Star Wars: A New Dawn by John Jackson Miller (book review).

April 28, 2015 | By | Reply More

‘Star Wars: A New Dawn’ by John Jackson Miller is one of the first novels of the ‘new’ continuity established in the aftermath of Disney’s acquisition of Lucasfilm. More importantly, it tells us the story of how Kanan and Hera met, the two leaders of a seditious cell in the animated series ‘Star Wars: Rebels’.


Kanan Jarrus was a Jedi padawan who managed to escape Order 66. Having concealed his abilities with the Force, he spends his time working on the mining moon of Cynda, getting drunk and keeping a low profile. Cynda is a source of a much needed mineral for the Empire and is controlled by its neighbouring planet, Gorse. If you’re familiar with the ‘Doctor Who’ story ‘The Caves Of Androzani’, you’ll recognise the set-up. Both Gorse and Cynda receive an unwelcome visit from mining magnate Count Vidian, one of the Emperor’s trusted business advisers in the new Empire. A brutish cyborg with an even more deadly style of business management. Complete with a fleet of Star Destroyers, TIE Fighters and Stormtroopers, Vidian is determined to take Cynda’s resources by any means necessary in the name of the Empire.

Unfortunately for him, Hera Syndulla, a mysterious individual whose motives are unclear, is determined to learn more about Cynda and Gorse’s secrets and her path inevitably gets entwined with the charming Kanan, who seems to fall for the beautiful and resourceful Twi’lek more or less instantly. With Hera’s subtle persuasion, Kanan begins to believe that the Empire is something that can be stood-up to and, more importantly, fought.

Lucas Books made a wise-decision in asking Jonathan Jackson Miller to write this novel. His book ‘Star Wars: Kenobi’ was one of the better novels from the ‘Legends’ range, especially since, as JJ Abrams pointed out at the ‘Star Wars Celebration’ opening talk, the movies are as much a western as they are a fantasy. He keeps this genre firmly in mind here again, this time mixing the idea of mining with corporate whistle-blowing, the surveillance state and a satire on business ‘experts’ with Count Vidian being basically a psychotic Alex Polizzi. The result is a fun adventure that not only creates Kanan and Hera as a cute, smart double-act, but also maintains enough menace and drama to keep you turning the pages.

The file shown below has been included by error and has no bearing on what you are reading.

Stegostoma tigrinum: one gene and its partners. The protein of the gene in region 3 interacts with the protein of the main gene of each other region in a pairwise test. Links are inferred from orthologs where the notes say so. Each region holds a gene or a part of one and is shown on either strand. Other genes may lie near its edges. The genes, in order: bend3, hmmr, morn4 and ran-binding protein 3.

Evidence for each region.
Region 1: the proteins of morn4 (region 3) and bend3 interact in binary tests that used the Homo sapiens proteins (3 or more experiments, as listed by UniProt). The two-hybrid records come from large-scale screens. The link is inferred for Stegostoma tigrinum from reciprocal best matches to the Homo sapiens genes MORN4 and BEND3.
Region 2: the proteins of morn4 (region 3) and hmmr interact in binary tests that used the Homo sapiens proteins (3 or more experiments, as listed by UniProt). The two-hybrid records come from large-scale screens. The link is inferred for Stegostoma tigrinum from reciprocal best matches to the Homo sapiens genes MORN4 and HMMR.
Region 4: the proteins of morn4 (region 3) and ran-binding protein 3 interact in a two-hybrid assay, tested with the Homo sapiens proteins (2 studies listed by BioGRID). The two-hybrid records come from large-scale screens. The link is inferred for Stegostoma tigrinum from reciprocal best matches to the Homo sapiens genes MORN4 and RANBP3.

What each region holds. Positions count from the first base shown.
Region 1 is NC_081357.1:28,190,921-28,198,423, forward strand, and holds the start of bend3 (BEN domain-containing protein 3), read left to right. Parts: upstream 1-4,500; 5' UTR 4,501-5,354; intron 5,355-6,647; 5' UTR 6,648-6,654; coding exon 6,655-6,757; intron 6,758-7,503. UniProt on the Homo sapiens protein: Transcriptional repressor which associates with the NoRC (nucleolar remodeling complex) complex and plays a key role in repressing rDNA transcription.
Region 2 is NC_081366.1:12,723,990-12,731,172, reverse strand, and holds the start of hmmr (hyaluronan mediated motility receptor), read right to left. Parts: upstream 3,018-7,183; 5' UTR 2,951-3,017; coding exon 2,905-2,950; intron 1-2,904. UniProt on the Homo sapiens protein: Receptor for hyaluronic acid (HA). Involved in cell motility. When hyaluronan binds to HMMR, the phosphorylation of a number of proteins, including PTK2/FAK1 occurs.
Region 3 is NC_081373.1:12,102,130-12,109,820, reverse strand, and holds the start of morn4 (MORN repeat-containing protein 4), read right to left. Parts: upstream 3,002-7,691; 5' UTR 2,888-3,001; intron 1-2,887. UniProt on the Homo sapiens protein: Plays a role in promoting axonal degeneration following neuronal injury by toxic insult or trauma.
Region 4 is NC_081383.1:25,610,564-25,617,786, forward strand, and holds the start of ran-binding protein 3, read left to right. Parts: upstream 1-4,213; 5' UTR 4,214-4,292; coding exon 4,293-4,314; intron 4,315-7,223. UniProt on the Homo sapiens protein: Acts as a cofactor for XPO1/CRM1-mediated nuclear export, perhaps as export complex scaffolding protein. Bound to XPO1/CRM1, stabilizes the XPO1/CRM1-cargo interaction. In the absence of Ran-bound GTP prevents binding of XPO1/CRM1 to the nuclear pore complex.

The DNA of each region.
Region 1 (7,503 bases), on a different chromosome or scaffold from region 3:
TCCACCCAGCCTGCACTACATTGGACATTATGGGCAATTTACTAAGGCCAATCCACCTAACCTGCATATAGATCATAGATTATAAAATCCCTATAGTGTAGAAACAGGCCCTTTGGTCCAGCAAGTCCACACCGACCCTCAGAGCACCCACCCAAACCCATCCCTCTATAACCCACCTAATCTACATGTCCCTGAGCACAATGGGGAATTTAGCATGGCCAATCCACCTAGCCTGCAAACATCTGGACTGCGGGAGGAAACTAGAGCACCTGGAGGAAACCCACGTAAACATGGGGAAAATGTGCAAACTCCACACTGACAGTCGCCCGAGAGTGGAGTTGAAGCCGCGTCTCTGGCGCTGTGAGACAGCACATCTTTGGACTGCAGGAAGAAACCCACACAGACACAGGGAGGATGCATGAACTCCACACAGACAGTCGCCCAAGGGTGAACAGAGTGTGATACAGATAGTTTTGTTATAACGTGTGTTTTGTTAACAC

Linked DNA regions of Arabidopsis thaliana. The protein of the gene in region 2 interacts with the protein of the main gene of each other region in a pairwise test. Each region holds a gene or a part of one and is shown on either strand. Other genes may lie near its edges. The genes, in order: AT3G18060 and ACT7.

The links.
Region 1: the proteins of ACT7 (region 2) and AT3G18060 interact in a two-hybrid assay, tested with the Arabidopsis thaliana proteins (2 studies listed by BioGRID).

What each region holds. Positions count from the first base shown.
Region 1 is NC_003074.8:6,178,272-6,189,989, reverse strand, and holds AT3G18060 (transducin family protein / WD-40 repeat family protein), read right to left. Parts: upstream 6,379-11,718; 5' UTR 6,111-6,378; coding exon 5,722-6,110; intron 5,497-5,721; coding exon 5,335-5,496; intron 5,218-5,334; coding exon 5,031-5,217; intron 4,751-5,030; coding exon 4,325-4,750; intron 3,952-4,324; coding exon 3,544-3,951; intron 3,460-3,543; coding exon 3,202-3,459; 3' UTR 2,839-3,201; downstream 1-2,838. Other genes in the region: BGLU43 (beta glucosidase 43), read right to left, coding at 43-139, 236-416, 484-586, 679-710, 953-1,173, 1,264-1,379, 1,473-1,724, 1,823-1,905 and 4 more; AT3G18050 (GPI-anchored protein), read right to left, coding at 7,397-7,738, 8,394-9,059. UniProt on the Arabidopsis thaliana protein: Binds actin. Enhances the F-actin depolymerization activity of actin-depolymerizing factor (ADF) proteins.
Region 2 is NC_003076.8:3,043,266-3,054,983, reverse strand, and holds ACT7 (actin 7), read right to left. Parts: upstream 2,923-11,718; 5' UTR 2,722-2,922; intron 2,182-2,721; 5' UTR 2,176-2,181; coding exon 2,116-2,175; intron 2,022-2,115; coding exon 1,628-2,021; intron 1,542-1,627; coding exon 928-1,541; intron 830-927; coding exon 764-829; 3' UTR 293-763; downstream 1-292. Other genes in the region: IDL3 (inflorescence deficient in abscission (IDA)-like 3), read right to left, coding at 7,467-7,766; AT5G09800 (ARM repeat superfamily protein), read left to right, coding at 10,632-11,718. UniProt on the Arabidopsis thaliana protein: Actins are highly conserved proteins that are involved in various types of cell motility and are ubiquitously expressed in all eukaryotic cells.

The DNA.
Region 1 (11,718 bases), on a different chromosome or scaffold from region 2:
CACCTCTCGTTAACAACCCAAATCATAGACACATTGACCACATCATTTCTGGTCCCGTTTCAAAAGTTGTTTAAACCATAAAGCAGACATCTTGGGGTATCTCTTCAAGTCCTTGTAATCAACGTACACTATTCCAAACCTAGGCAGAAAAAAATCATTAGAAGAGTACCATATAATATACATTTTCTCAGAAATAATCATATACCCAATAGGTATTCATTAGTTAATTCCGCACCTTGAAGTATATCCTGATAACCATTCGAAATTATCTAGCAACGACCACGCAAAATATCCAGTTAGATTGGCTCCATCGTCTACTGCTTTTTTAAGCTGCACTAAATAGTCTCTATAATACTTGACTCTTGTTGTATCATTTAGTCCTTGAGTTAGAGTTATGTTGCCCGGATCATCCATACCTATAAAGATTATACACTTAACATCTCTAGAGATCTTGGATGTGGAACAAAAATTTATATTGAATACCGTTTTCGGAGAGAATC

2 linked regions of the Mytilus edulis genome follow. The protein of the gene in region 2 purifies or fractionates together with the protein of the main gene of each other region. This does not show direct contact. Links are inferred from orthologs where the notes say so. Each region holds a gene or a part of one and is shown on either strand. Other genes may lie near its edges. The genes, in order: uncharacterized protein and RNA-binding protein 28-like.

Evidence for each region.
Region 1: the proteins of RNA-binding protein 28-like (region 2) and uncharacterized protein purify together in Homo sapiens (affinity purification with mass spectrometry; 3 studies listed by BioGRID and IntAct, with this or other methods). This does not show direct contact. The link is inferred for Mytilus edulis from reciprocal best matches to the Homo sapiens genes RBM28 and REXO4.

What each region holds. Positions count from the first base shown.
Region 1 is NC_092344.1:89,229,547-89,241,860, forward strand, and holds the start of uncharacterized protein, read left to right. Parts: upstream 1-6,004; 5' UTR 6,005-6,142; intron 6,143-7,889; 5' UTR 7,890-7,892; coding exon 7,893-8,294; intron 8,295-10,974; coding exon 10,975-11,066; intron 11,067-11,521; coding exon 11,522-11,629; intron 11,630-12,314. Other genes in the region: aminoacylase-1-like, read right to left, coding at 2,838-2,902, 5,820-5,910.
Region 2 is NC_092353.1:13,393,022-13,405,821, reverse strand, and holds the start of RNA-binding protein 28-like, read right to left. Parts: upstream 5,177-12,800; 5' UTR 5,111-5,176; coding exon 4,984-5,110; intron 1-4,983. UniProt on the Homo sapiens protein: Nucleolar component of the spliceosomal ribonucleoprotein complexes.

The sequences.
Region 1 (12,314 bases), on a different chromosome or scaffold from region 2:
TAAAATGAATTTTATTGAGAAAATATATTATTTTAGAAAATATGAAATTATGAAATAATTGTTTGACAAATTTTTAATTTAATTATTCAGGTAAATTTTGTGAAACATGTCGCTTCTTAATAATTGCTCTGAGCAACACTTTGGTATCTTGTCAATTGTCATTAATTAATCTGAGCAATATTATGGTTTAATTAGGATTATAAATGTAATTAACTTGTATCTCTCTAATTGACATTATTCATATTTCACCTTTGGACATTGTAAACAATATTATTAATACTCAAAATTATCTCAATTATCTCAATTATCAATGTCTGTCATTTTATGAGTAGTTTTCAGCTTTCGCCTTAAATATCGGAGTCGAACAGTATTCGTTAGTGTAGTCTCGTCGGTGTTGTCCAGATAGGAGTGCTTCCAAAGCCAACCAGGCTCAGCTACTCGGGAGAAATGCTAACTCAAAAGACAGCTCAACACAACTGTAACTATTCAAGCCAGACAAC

Miller draws his characters well. Vidian’s motivations are uncomfortably understandable, as are those of his Imperial Naval liaison, Sloane. Aiding our heroes is a surveillance officer turned conspirator, Zaluna, and the mine explosives expert, Skelly, dealing with PTSD from the Clone Wars. All of these are given equal time on the page to breathe and by keeping the core group of characters small, makes them more effective.

This isn’t a full introduction to the ‘Star Wars: Rebels’ crew, the stories of Sabine, Zeb and Chopper have yet to be fully told, while Ezra’s story forms a key part of the show’s first season. As an introduction to Kanan and Hera, though, it works a treat and convincingly shows how the two came to fall in together in the first place. The action doesn’t really flag and there’s enough wise-cracking and improvisation to let you know you’re in the ‘Star Wars’ universe.

I would recommend ‘A New Dawn’ for all ‘Star Wars’ fans. Not just ‘Rebels’. It has a great mixture of action, humour and belief. Who knows what might happen if this idea about defying the Empire catches on?

John Rivers

April 2015

(pub: Century 2012/Lucas Films/Random House, 2014. 445 page hardback. Price: £19.99 (UK) ISBN: 978-1-780-80223-8

pub: Arrow Books/Random House, 2015. 381 page small enlarged paperback. Price: £ 8.99. ISBN: 978-0-099-59088-0)

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Category: Books, Scifi, Star Wars

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